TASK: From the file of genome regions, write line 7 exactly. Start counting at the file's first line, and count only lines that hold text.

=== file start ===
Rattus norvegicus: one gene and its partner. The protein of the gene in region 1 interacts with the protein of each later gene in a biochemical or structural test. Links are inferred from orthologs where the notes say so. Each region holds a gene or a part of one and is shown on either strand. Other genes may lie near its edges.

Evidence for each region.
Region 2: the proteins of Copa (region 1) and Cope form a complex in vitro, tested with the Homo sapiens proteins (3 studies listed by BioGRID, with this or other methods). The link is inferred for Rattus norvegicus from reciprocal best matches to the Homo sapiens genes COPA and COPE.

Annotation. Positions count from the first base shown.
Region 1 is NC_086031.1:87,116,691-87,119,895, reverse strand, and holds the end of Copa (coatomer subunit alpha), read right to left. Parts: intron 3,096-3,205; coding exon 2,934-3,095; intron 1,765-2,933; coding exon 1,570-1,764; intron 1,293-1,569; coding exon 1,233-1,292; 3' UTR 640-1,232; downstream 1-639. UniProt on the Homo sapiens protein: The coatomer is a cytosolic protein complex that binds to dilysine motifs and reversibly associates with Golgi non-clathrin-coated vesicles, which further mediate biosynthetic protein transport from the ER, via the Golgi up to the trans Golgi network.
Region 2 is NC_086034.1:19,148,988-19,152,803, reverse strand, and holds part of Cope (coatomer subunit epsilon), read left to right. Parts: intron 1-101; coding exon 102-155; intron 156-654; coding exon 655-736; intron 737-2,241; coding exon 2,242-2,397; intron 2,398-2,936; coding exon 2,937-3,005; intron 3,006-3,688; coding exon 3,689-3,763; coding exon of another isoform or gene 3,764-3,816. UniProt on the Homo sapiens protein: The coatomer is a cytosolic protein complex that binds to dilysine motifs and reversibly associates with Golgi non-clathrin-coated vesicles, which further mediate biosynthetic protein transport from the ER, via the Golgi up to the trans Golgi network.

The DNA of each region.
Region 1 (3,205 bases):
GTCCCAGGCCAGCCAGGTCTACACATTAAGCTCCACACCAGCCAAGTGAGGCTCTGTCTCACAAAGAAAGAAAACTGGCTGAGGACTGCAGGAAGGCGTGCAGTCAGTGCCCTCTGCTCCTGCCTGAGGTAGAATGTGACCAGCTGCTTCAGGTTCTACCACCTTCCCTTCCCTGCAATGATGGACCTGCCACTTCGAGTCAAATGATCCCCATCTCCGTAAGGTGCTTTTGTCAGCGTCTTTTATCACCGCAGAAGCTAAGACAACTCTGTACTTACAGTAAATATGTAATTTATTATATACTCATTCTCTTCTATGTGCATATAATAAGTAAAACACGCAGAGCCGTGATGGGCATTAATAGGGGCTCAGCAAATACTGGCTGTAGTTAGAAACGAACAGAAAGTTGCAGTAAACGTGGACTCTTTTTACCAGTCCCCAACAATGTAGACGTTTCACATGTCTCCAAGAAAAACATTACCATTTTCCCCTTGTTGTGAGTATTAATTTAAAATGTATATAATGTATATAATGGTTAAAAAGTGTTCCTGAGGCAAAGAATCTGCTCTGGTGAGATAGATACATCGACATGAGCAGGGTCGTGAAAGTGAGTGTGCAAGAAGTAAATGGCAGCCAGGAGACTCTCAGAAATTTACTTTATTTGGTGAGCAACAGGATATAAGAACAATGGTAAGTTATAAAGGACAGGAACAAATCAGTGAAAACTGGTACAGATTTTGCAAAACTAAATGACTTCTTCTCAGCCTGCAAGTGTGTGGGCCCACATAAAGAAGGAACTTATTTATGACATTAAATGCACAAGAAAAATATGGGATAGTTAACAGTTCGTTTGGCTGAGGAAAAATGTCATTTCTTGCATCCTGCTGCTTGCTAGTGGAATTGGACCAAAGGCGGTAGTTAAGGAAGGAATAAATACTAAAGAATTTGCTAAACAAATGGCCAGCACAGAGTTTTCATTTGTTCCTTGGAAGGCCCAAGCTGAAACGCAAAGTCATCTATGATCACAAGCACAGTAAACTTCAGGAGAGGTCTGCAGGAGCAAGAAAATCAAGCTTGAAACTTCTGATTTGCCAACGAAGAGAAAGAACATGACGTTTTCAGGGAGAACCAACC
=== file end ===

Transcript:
The DNA of each region.